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Condition at five years predictive?

Bell was asked about diagnosis, often a painfully long process, as too many Association members can attest. "My experience is that anybody who looks like they have CFIDS/ME at 3 months, will be diagnosable at 6 months.”

Once a patient receives a diagnosis, the next logical question—along with what treatment options are available—is, "How long will this thing last?" Bell sees five years as the point at which an individual's prognosis can often be established.

"If someone's condition isn't improving after five years, if things aren't changing, they're probably going to stay there," he said. "If they're really bad off then, their situation will likely become one of those nightmares we've all heard about." Bell has seen patients improve after the five-year mark, but in his practice, dramatic improvements after that point were not common.

While the focus of the talk was on long-term illness, rather than on patients who recovered or improved, Bell spent some time talking about the patients who saw "good results." He said he had not seen anyone recover as a direct result of physical therapy, but cautioned that he had trouble differentiating the effects of exercise from recovery in general.

There are many types of physical therapy. Stretching joints may be important for someone who is developing contractures but, Dr. Bell said, stretching “is not going to increase exertion that much. If you’re talking about an exercise therapy where you are out and jogging around the block, you have to use common sense.”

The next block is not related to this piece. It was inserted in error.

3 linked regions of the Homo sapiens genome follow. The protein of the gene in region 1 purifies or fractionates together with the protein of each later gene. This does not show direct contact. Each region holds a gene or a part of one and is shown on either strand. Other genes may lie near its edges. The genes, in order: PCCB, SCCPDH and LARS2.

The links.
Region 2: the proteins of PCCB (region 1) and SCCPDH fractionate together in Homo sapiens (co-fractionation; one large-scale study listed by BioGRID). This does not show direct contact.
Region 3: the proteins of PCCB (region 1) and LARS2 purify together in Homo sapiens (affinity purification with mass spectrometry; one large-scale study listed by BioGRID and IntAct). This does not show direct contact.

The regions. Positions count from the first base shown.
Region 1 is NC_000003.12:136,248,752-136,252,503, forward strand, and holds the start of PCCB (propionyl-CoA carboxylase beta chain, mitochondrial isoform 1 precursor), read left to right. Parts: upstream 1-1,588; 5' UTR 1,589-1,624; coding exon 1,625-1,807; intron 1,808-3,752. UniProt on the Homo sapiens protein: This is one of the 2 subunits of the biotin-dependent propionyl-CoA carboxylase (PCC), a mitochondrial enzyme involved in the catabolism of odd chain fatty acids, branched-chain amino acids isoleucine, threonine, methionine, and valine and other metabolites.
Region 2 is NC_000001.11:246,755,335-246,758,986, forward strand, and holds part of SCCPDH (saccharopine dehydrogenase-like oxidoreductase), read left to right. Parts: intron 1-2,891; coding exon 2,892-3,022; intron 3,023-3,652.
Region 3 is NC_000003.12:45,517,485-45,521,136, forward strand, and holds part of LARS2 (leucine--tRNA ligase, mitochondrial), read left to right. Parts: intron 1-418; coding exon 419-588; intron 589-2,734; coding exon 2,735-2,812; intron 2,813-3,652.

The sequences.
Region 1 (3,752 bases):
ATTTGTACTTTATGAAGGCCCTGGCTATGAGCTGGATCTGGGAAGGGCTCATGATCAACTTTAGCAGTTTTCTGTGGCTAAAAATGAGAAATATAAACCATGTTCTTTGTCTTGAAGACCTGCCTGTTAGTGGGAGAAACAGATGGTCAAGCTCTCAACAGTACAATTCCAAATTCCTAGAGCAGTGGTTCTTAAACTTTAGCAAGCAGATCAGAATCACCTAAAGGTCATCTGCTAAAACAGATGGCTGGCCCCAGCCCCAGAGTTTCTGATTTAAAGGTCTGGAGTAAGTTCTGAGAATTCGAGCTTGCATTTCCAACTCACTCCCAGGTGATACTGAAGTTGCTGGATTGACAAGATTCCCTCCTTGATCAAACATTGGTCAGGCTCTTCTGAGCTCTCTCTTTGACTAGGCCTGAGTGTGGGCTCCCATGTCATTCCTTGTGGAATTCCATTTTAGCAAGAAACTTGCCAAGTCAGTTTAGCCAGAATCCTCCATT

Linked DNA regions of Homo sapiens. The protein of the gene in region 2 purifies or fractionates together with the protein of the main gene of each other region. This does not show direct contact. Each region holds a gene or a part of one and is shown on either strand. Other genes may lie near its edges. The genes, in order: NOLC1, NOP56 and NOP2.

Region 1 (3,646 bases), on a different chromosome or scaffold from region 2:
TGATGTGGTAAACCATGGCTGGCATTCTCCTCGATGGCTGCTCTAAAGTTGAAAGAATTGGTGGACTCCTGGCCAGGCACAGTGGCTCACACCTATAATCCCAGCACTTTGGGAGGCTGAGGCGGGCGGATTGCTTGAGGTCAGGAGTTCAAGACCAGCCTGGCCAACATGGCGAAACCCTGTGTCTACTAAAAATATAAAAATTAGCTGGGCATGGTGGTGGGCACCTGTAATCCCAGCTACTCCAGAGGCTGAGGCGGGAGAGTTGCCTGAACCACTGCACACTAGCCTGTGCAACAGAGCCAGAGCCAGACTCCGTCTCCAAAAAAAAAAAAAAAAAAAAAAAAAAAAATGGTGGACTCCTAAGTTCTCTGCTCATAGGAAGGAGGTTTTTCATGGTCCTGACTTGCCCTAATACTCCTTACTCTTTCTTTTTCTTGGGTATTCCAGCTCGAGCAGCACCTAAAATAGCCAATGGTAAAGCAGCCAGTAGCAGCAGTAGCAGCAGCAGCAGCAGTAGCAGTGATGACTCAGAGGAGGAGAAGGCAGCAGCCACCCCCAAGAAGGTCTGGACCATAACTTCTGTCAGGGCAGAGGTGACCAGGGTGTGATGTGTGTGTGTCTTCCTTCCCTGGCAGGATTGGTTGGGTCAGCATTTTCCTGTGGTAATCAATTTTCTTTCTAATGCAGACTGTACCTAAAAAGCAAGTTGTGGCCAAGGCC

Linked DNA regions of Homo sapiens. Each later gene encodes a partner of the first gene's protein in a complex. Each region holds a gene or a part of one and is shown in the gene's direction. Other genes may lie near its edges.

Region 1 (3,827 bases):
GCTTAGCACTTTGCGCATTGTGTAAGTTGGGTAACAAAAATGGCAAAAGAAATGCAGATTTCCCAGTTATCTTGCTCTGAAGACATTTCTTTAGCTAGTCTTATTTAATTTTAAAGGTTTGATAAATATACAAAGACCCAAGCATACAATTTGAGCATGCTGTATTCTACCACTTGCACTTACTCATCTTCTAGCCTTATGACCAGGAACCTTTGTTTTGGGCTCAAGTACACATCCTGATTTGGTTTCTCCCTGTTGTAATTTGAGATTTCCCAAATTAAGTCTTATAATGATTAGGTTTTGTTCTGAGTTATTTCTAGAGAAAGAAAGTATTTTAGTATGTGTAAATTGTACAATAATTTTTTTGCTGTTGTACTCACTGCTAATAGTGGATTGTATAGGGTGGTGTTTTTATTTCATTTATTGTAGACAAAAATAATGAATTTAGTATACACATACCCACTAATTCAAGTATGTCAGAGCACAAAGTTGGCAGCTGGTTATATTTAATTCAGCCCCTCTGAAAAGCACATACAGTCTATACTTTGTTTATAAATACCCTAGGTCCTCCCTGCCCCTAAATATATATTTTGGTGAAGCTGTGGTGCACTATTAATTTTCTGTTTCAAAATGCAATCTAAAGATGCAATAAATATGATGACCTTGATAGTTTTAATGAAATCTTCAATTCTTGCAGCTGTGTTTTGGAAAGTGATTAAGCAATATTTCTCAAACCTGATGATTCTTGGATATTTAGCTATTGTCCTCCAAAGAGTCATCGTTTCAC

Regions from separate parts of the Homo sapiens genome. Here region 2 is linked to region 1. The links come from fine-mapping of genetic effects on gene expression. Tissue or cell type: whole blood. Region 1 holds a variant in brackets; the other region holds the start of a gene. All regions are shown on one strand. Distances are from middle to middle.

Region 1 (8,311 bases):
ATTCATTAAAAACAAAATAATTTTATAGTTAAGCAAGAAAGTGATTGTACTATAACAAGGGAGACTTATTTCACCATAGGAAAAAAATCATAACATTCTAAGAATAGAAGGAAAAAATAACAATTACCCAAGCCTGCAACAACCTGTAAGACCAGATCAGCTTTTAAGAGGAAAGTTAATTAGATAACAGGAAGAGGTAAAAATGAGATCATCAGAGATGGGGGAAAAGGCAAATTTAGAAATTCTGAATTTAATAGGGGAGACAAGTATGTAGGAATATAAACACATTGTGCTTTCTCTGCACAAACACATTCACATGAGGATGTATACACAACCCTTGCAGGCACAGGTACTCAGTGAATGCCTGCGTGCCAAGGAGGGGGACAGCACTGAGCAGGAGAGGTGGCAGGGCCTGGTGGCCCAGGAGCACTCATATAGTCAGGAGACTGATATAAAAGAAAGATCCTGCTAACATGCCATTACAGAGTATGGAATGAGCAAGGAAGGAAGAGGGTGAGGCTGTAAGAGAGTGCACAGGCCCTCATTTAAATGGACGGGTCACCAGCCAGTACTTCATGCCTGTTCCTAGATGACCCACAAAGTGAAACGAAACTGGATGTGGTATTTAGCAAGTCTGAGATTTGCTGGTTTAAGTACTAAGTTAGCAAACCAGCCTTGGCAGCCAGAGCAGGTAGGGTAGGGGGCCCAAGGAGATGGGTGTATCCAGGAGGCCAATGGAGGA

Patients must judge for themselves how much exercise they can tolerate (if any), watching carefully for post- exertional malaise. Dr. Bell stated that “Sometimes doctors have no way of assessing this based upon a physical exam.”

Asked whether he'd seen any other approaches that correlated with better results, he said no. "There are lots of people who eat terribly, don't exercise, and generally don't take care of themselves who get well anyway," he said.

He was talking not about treatments, but about personal lifestyles, which—at least in his experience—just didn't seem to make much difference in recovery rates.

Whether ME/CFS is casually contagious (can be spread through kisses, coughs, or sharing kitchen utensils) is a perennial question. With the introduction of a new virus, XMRV, audience members once again asked about contagion. "My personal belief is that the disease could be casually contagious only in the first six weeks," Bell said, "but you don't tend to see people transmitting it to anybody else. Transmission would be extremely unlikely with XMRV, because of the low viral load."